Gov. Rick Snyder visited the Free Press Friday to meet with the paper’s editorial board.
The visit comes three days after Snyder signed right-work-work legislation and five days after the Free Press published an editorial about Snyder that was both eloquent and blistering.
The piece accused Snyder of betraying voters for his sudden about-face on right-to-work and for jamming it through the legislature. And it used words like “grotesquely disingenuous” and “dishonest” to characterize Snyder’s excuses for backing the legislation that he always had said was too divisive for Michigan and not on his agenda.
“Like the failed labor initiative it seeks to avenge, Snyder's right-to-work legislation is an attempt to institutionalize Republicans' current political advantage,” the editorial said. “Everything else is window dressing, and most of these diversionary talking points are demonstrably false.”
The editorial concluded: “What reasonable person now believes that Snyder has the will or the wherewithal to deliver Michigan, or even his own party, from the failed politics of division?”
It must have been interesting when Snyder sat down with the people who wrote and authorized that bit of opinion. I hope the governor asked one question: “Isn’t this a right-to-work place?”
The answer is yes.
Is it grotesquely disingenuous, simply disingenuous, hypocritical or just plain curious that the paper that excoriated the governor for seeking to give Michigan workers the freedom to choose whether to join a union gives its own employees the right to choose whether to join a union? It has been that way since the conclusion of the newspaper strike in 1997.
(The Detroit News is also an open shop, but its editorial page loves right-to-work.)
In fact, the Free Press and News are demonstration labs for what Michigan workplaces will become over the coming years as unions’ current contracts expire and closed shops become open shops under the new right-to-work law.
The Newspaper Guild of Detroit has represented Free Press employees since the 1930s, when the union revolution spread across the city with strikes and sit-ins. The paper was a closed shop until the strike, meaning joining the Guild was a condition of employment. It seemed to work pretty well.
I was a Guild member and union supporter during the years I worked at the Free Press. I left the paper in 2009. When the Free Press operated as a closed shop, there was pretty much a state of détente between the union and the company. Grievances were rare, benefits were good and employees got overtime when they worked extra hours.
I witnessed the transition from closed shop to open shop. Today, about 80 percent of the employees eligible to join the union belong to the Guild, but the Guild bargains for everyone, and even goes to bat for non-union employees who get in trouble with the company for whatever reason. Those incidents often involve heavy legal fees and huge time commitments for the Guild’s tiny staff. In some cases, the Guild has saved non-union employees from being terminated.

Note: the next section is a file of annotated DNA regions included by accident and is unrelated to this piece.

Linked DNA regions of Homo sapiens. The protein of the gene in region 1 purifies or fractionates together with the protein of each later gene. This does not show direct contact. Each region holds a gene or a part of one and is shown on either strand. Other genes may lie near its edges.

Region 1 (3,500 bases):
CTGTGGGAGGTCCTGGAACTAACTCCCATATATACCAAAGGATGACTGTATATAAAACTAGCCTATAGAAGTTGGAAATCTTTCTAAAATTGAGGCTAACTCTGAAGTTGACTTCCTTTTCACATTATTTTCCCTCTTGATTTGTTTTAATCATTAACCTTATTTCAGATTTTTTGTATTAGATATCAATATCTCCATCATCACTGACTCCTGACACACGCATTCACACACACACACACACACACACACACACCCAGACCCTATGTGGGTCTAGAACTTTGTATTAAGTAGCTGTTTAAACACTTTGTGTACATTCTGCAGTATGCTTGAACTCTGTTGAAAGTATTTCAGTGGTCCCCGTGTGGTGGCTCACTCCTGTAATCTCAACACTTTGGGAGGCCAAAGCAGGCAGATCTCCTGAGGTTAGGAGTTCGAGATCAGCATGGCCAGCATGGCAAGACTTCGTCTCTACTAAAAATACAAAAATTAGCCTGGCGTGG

Sometimes the non-union employees who receive the Guild’s help then sign a union card. But, remarkably, that does not happen in every case. Due to the presence of the free riders, there can be tension, mostly unspoken, between Guild members and non-Guild members at the paper.
The non-union employees at the Free Press don’t even pay a so-called “agency fee,” which is an administrative charge the law allows unions to collect from employees who elect not to become a union member.
Two years ago, during contract negotiations, the Guild sought to have the company agree to allow the union to start collecting the fee. The Guild even brought UAW President Bob King to the table, to both argue for the change and to tell the Gannett Company officials that if the fee were imposed, the UAW would promote the Free Press and News to its members and other unions.
“We could not get Gannett to budge,” Lou Mleczko, president of the Detroit Newspaper Guild, told me. “They absolutely refused to engage on this.”
The people who run the Free Press today had nothing to do with the change from a closed shop to an open shop. During the strike, Gannett owned the News and the Free Press was part of the Knight Ridder chain. Gannett bought the Free Press in 2005.
Gannett has a reputation for being anti-labor. It has 82 daily newspapers in the Unites States; just 11 percent of its employees are represented by unions. I served on the Free Press bargaining team after the strike and saw the hostility of the negotiator from Gannett headquarters; he had no respect for collective bargaining and treated everyone from the unions with disdain.
I hope no one at the Free Press gets in trouble with Gannett headquarters for standing up so strongly for unions:
“Snyder has long acknowledged that steamrolling right-to-work legislation through the Legislature would have enduring negative consequences for productive collaboration between workers and employers,” the editorial said. “His decision to embrace such legislation now destroys, in an eye blink, the trusting relationship he and his business allies have struggled to establish.
“It also yokes a governor who once aspired to be seen as a new kind of Republican with the most ideological, backward-looking elements of that party -- the very people whose exclusionary vision of the country's future was rejected by voters in last month's election.”
Solidarity Forever, Free Press. Keep standing up for workers.
It’s too bad Gannett can’t practice what one of its biggest newspapers preaches.